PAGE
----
If you decide to reap the benefits of telecommuting, you may be wondering: “What should I do with all the money my company saves?” Well, it’s a perfect opportunity to invest in your company’s future by starting a 401(k) plan or adding a company match. According to a Betterment for Business survey, 67% of plan participants said that a good 401(k) plan was important in their evaluation of a job offer. By providing this valuable benefit, you’ll improve your company’s ability to recruit and retain top talent. Plus, living and working through a pandemic is challenging for everyone. Reward your employees and show how much you appreciate them by investing in their futures with a 401(k) plan.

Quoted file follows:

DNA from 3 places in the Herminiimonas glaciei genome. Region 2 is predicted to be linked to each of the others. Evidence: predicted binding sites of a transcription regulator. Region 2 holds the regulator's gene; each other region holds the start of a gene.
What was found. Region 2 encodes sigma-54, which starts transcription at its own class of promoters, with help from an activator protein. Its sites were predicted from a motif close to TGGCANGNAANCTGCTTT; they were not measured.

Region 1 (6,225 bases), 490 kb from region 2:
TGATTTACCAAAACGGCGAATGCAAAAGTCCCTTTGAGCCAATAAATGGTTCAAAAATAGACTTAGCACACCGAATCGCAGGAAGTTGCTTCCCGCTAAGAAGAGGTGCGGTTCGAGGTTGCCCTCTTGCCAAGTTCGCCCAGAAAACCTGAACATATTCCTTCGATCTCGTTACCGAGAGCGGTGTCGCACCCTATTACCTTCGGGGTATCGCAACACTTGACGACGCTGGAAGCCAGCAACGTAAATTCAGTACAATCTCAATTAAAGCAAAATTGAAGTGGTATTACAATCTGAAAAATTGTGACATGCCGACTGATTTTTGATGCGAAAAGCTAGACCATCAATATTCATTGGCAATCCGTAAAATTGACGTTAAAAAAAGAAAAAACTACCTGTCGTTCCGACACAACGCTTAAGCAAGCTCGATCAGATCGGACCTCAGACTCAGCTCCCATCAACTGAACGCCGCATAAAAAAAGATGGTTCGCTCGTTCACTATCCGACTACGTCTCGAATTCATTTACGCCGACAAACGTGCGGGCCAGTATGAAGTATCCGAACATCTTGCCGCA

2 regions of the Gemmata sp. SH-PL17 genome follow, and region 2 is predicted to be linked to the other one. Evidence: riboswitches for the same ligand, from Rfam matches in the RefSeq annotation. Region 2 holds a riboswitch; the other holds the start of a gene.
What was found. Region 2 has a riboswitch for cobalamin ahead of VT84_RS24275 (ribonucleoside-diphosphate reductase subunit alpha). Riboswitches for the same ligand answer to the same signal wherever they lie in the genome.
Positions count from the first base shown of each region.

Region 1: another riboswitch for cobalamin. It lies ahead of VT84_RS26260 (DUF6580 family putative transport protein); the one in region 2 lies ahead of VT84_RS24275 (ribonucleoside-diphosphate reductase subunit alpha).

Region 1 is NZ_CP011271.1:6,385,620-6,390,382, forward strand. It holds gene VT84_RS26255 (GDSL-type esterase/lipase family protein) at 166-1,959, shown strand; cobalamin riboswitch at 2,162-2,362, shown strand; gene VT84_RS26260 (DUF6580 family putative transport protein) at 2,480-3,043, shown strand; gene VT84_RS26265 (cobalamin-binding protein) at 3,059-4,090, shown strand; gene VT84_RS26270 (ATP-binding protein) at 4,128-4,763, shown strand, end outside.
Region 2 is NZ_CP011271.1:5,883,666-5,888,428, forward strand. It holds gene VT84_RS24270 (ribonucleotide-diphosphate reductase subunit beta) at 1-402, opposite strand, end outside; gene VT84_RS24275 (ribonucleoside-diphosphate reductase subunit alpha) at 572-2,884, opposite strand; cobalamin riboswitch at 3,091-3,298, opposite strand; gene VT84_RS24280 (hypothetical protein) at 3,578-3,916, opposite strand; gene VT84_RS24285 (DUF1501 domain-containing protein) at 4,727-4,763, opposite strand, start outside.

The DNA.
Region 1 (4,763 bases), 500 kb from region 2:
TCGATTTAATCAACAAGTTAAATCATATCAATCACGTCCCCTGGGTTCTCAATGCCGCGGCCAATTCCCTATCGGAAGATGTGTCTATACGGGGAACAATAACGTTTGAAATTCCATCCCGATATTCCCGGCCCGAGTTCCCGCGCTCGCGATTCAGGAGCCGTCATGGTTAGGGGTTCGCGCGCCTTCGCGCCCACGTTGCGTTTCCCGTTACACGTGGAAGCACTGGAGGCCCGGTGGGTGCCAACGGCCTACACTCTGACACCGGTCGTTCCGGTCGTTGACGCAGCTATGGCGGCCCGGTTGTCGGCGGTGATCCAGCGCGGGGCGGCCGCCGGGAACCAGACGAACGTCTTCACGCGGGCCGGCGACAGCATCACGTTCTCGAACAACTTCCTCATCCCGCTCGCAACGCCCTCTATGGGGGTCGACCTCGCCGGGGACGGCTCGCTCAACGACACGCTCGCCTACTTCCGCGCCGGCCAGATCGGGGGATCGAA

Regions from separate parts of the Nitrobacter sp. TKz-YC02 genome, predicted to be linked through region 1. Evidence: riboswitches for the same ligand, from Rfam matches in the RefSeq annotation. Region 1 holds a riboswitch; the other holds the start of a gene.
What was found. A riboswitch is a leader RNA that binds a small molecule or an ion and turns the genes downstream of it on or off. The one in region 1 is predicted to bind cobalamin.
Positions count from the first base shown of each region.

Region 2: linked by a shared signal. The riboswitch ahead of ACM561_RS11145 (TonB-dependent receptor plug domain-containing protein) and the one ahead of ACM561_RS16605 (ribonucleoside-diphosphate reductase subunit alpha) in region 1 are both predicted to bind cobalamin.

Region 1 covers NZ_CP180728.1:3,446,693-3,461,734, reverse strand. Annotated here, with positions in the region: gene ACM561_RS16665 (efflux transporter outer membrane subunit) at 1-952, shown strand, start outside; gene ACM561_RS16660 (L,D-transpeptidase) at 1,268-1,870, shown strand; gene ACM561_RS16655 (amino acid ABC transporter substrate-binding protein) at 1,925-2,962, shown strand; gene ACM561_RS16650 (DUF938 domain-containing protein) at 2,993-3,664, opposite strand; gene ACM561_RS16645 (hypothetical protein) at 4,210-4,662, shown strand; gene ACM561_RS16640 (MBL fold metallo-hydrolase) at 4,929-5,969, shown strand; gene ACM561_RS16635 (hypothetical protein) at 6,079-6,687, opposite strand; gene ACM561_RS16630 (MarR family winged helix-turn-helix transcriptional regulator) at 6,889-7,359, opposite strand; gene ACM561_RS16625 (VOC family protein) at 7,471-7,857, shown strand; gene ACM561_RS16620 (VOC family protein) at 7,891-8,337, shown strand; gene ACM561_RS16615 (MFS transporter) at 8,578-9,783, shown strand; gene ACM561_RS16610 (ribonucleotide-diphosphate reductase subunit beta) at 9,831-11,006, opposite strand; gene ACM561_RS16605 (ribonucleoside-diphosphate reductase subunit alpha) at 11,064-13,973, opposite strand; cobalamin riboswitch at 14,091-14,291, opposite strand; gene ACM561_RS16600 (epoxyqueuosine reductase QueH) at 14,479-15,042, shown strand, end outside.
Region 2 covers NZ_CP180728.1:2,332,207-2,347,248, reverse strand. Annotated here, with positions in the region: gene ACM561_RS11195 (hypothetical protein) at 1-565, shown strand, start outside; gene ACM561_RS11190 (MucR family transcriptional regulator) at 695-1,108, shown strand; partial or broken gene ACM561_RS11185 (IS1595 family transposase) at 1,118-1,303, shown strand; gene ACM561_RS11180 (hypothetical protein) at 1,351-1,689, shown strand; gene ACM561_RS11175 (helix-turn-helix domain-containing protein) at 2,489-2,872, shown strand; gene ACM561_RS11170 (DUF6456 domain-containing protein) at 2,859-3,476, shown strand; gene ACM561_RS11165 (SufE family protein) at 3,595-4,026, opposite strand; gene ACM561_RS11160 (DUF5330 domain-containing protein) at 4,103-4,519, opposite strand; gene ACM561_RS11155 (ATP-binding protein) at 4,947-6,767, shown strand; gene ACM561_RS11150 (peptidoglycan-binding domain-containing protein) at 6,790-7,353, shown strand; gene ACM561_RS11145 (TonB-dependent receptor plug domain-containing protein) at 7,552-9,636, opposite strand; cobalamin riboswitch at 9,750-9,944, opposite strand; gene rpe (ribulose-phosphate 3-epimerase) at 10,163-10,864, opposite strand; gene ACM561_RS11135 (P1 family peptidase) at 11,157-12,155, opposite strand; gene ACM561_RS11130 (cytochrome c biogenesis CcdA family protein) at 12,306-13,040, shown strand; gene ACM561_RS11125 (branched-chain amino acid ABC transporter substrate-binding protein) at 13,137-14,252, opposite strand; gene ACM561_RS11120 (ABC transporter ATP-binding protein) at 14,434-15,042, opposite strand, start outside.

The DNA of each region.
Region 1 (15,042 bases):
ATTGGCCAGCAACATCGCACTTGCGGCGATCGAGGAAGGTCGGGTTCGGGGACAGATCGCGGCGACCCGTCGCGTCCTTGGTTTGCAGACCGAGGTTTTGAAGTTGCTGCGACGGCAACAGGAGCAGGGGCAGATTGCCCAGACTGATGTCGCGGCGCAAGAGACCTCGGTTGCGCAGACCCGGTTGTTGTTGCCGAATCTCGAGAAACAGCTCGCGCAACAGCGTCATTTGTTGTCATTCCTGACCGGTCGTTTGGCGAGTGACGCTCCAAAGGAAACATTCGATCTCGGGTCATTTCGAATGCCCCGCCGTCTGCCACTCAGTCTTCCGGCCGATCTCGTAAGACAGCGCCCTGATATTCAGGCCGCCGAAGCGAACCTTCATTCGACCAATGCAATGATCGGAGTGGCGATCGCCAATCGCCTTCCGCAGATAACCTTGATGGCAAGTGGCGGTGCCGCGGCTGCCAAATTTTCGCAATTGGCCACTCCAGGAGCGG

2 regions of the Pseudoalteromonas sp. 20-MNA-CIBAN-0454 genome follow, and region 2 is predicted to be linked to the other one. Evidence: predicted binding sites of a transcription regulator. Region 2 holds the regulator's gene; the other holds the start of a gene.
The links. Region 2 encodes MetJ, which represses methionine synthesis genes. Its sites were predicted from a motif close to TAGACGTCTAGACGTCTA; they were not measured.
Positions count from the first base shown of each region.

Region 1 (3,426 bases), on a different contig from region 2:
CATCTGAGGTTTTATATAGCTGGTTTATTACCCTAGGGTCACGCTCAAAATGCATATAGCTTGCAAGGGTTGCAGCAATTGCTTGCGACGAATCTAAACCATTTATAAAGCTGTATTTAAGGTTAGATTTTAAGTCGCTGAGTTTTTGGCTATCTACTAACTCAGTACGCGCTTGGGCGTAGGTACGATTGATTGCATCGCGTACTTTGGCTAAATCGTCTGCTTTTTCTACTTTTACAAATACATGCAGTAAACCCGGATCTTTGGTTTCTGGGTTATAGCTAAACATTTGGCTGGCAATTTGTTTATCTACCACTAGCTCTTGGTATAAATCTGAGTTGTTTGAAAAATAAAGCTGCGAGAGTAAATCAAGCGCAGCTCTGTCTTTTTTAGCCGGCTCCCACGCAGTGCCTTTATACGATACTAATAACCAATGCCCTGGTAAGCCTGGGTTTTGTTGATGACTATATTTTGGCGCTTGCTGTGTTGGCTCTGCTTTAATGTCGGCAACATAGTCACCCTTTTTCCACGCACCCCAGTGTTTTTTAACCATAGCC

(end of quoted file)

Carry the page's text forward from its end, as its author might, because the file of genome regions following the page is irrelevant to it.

There’s never been a better time to start a 401(k) plan than right now. With the recent passage of the SECURE Act, you can now receive up to $15,000 in tax credits to help defray the start-up costs of your 401(k) plan. Also, if you add an eligible automatic enrollment feature, you could earn an additional $1,500 in tax credits. See how.

Betterment makes it easy for you to offer your employees a better 401(k)—at a fraction of the cost of most providers. Want to learn more? Let’s talk.

  1. https://globalworkplaceanalytics.com/telecommuting-statistics(State of the American Workforce, Gallup, 2016) 
  2. https://globalworkplaceanalytics.com/telecommuting-statistics(State of Remote Work 2019, Owl Labs)